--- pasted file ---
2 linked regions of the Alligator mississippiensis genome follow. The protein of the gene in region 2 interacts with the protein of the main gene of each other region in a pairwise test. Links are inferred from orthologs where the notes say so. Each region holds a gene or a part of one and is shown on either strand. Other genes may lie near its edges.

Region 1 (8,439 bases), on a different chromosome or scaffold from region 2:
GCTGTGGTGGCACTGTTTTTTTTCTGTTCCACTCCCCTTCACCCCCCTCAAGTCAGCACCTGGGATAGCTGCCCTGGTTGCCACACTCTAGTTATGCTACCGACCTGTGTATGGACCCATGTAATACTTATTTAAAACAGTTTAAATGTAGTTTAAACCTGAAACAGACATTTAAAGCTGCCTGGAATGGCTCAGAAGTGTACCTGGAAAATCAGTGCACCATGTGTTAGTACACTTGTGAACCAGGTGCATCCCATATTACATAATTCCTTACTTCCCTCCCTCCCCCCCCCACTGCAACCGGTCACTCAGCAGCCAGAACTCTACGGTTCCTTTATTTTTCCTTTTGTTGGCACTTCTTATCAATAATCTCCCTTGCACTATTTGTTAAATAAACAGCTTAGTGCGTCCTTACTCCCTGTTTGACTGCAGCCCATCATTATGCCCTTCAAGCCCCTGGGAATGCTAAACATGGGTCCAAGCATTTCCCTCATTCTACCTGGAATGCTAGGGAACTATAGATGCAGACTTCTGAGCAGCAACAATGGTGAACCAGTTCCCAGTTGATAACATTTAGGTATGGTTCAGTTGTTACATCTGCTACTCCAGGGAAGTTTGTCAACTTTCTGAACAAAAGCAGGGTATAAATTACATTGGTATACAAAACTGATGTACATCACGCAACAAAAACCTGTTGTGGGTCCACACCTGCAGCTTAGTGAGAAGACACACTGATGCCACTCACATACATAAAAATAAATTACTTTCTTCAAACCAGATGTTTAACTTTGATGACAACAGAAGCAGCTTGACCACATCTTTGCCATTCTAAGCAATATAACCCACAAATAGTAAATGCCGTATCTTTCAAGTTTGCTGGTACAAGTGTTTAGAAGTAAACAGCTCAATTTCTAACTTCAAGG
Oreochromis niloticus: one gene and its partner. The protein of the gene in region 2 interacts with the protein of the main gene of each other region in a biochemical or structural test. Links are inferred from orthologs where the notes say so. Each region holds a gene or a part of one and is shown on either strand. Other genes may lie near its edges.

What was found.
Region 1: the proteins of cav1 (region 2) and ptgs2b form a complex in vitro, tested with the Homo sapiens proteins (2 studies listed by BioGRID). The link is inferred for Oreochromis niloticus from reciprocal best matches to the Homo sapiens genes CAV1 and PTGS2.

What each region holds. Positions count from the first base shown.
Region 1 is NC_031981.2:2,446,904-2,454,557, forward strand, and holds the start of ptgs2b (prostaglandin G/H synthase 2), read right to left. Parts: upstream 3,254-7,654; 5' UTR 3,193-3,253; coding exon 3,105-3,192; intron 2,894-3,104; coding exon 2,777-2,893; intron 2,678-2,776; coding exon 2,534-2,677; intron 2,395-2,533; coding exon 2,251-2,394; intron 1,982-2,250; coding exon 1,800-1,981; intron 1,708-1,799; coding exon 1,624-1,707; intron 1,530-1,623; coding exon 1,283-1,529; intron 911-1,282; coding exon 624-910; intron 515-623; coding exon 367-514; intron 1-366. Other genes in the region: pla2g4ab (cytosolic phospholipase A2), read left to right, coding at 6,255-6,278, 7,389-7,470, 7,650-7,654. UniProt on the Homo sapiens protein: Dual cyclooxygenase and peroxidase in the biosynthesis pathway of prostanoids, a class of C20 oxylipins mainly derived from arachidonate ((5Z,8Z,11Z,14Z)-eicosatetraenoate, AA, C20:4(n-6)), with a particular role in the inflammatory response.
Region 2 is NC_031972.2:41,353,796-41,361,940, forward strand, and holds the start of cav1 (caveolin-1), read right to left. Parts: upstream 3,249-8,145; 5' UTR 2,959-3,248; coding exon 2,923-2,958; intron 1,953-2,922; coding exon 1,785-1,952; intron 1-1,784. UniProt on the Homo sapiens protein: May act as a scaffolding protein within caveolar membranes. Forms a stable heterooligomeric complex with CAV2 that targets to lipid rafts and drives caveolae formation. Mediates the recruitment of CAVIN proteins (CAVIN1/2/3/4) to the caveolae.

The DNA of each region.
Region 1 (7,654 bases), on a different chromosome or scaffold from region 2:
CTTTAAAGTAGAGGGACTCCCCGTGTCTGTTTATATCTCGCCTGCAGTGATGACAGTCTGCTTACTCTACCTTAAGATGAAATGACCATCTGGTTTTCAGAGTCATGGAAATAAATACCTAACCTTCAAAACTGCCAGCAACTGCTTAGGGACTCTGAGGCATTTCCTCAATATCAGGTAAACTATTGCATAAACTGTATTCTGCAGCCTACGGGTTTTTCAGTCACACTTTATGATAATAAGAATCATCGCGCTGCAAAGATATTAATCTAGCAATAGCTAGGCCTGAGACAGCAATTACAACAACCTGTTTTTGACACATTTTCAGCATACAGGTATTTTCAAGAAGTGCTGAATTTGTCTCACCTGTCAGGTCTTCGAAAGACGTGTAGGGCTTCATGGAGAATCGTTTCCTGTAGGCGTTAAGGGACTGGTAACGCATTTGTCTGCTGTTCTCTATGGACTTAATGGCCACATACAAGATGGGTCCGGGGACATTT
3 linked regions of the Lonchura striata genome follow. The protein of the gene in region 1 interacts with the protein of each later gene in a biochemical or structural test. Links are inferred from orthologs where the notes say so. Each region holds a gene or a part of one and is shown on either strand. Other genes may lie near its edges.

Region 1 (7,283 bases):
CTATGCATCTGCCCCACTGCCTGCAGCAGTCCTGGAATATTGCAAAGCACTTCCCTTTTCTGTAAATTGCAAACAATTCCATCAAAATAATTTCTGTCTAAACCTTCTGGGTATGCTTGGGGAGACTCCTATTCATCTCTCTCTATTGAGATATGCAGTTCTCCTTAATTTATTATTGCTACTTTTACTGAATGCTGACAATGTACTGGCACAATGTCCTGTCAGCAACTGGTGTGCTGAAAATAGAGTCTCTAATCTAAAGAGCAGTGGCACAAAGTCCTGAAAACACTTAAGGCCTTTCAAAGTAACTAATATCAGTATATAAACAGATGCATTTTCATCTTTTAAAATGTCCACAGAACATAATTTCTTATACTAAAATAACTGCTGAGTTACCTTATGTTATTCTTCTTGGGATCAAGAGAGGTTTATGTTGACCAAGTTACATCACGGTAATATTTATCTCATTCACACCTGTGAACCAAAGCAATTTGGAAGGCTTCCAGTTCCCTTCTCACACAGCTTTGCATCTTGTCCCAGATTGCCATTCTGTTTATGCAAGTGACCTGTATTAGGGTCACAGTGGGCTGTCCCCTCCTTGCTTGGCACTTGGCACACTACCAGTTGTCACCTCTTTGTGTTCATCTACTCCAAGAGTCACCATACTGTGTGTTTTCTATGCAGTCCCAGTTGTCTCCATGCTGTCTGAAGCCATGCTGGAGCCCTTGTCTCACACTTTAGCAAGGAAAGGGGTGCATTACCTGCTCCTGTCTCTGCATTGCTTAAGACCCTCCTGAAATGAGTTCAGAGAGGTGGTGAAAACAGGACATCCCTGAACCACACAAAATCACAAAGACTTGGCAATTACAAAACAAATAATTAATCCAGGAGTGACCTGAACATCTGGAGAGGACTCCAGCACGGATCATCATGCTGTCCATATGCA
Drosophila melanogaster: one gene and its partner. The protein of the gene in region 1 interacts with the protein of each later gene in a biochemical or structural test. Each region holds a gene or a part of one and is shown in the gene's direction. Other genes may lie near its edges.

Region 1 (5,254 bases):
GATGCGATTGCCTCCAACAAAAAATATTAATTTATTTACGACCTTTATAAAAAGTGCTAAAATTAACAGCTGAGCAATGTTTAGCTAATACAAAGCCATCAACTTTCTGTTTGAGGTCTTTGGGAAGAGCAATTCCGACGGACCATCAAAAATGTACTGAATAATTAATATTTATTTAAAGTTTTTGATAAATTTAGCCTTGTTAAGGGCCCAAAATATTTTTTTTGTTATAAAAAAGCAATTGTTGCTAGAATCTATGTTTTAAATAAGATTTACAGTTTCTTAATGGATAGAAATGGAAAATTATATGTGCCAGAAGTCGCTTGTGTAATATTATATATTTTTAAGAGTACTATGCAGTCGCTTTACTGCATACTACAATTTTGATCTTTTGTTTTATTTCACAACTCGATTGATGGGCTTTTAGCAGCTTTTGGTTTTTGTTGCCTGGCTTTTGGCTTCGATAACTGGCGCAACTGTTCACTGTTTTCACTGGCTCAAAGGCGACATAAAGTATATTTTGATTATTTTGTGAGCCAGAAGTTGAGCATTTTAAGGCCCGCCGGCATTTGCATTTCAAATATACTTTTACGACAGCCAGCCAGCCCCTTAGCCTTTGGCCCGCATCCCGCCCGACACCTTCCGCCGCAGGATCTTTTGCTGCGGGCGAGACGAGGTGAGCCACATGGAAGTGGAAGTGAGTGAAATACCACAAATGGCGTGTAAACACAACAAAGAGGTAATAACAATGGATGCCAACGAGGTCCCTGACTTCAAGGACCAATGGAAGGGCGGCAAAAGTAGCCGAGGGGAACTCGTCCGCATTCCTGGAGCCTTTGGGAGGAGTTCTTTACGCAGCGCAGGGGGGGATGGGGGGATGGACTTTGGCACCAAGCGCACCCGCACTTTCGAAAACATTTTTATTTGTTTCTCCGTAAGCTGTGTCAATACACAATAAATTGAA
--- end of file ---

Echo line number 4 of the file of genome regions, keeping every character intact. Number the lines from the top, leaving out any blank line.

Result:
Oreochromis niloticus: one gene and its partner. The protein of the gene in region 2 interacts with the protein of the main gene of each other region in a biochemical or structural test. Links are inferred from orthologs where the notes say so. Each region holds a gene or a part of one and is shown on either strand. Other genes may lie near its edges.